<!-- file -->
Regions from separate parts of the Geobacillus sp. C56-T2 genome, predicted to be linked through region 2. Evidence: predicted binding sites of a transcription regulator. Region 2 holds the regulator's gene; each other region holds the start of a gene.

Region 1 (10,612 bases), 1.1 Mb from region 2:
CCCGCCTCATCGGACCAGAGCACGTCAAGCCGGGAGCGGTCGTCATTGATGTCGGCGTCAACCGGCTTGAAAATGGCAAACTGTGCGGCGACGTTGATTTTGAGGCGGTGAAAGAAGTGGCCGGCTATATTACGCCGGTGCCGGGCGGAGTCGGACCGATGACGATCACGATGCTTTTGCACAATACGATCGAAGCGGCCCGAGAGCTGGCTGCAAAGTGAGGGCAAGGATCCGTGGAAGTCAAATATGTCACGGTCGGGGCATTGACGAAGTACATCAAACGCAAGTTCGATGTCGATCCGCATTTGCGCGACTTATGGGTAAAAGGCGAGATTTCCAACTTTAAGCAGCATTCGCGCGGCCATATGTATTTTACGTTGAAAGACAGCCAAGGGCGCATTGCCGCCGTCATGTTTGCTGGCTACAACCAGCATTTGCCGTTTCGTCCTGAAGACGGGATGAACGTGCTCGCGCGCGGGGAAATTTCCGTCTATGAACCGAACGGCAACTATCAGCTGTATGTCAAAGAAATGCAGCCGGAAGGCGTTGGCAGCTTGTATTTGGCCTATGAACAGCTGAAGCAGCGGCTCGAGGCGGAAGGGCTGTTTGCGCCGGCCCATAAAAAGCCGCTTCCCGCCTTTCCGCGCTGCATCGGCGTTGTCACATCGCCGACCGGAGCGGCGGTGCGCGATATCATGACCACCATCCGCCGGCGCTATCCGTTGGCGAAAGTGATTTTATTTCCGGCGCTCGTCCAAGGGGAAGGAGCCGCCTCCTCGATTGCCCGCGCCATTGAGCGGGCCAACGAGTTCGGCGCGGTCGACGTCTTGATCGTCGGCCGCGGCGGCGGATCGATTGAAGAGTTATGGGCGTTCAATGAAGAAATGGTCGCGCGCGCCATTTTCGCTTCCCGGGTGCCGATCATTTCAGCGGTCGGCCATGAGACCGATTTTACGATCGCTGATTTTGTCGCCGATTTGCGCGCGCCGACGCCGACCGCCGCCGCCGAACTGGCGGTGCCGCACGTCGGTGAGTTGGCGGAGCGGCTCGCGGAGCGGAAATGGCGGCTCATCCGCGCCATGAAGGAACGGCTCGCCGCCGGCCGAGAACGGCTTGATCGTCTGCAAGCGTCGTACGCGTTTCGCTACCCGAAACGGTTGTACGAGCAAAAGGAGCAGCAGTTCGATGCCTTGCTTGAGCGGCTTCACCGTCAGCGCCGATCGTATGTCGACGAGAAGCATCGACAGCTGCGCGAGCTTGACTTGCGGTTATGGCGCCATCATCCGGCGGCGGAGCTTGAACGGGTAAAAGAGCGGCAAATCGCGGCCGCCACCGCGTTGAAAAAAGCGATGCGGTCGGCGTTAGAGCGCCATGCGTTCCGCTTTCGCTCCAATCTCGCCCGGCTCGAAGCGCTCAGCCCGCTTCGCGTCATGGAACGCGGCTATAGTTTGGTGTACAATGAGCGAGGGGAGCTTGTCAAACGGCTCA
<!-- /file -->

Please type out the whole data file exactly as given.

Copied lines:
Regions from separate parts of the Geobacillus sp. C56-T2 genome, predicted to be linked through region 2. Evidence: predicted binding sites of a transcription regulator. Region 2 holds the regulator's gene; each other region holds the start of a gene.

Region 1 (10,612 bases), 1.1 Mb from region 2:
CCCGCCTCATCGGACCAGAGCACGTCAAGCCGGGAGCGGTCGTCATTGATGTCGGCGTCAACCGGCTTGAAAATGGCAAACTGTGCGGCGACGTTGATTTTGAGGCGGTGAAAGAAGTGGCCGGCTATATTACGCCGGTGCCGGGCGGAGTCGGACCGATGACGATCACGATGCTTTTGCACAATACGATCGAAGCGGCCCGAGAGCTGGCTGCAAAGTGAGGGCAAGGATCCGTGGAAGTCAAATATGTCACGGTCGGGGCATTGACGAAGTACATCAAACGCAAGTTCGATGTCGATCCGCATTTGCGCGACTTATGGGTAAAAGGCGAGATTTCCAACTTTAAGCAGCATTCGCGCGGCCATATGTATTTTACGTTGAAAGACAGCCAAGGGCGCATTGCCGCCGTCATGTTTGCTGGCTACAACCAGCATTTGCCGTTTCGTCCTGAAGACGGGATGAACGTGCTCGCGCGCGGGGAAATTTCCGTCTATGAACCGAACGGCAACTATCAGCTGTATGTCAAAGAAATGCAGCCGGAAGGCGTTGGCAGCTTGTATTTGGCCTATGAACAGCTGAAGCAGCGGCTCGAGGCGGAAGGGCTGTTTGCGCCGGCCCATAAAAAGCCGCTTCCCGCCTTTCCGCGCTGCATCGGCGTTGTCACATCGCCGACCGGAGCGGCGGTGCGCGATATCATGACCACCATCCGCCGGCGCTATCCGTTGGCGAAAGTGATTTTATTTCCGGCGCTCGTCCAAGGGGAAGGAGCCGCCTCCTCGATTGCCCGCGCCATTGAGCGGGCCAACGAGTTCGGCGCGGTCGACGTCTTGATCGTCGGCCGCGGCGGCGGATCGATTGAAGAGTTATGGGCGTTCAATGAAGAAATGGTCGCGCGCGCCATTTTCGCTTCCCGGGTGCCGATCATTTCAGCGGTCGGCCATGAGACCGATTTTACGATCGCTGATTTTGTCGCCGATTTGCGCGCGCCGACGCCGACCGCCGCCGCCGAACTGGCGGTGCCGCACGTCGGTGAGTTGGCGGAGCGGCTCGCGGAGCGGAAATGGCGGCTCATCCGCGCCATGAAGGAACGGCTCGCCGCCGGCCGAGAACGGCTTGATCGTCTGCAAGCGTCGTACGCGTTTCGCTACCCGAAACGGTTGTACGAGCAAAAGGAGCAGCAGTTCGATGCCTTGCTTGAGCGGCTTCACCGTCAGCGCCGATCGTATGTCGACGAGAAGCATCGACAGCTGCGCGAGCTTGACTTGCGGTTATGGCGCCATCATCCGGCGGCGGAGCTTGAACGGGTAAAAGAGCGGCAAATCGCGGCCGCCACCGCGTTGAAAAAAGCGATGCGGTCGGCGTTAGAGCGCCATGCGTTCCGCTTTCGCTCCAATCTCGCCCGGCTCGAAGCGCTCAGCCCGCTTCGCGTCATGGAACGCGGCTATAGTTTGGTGTACAATGAGCGAGGGGAGCTTGTCAAACGGCTCA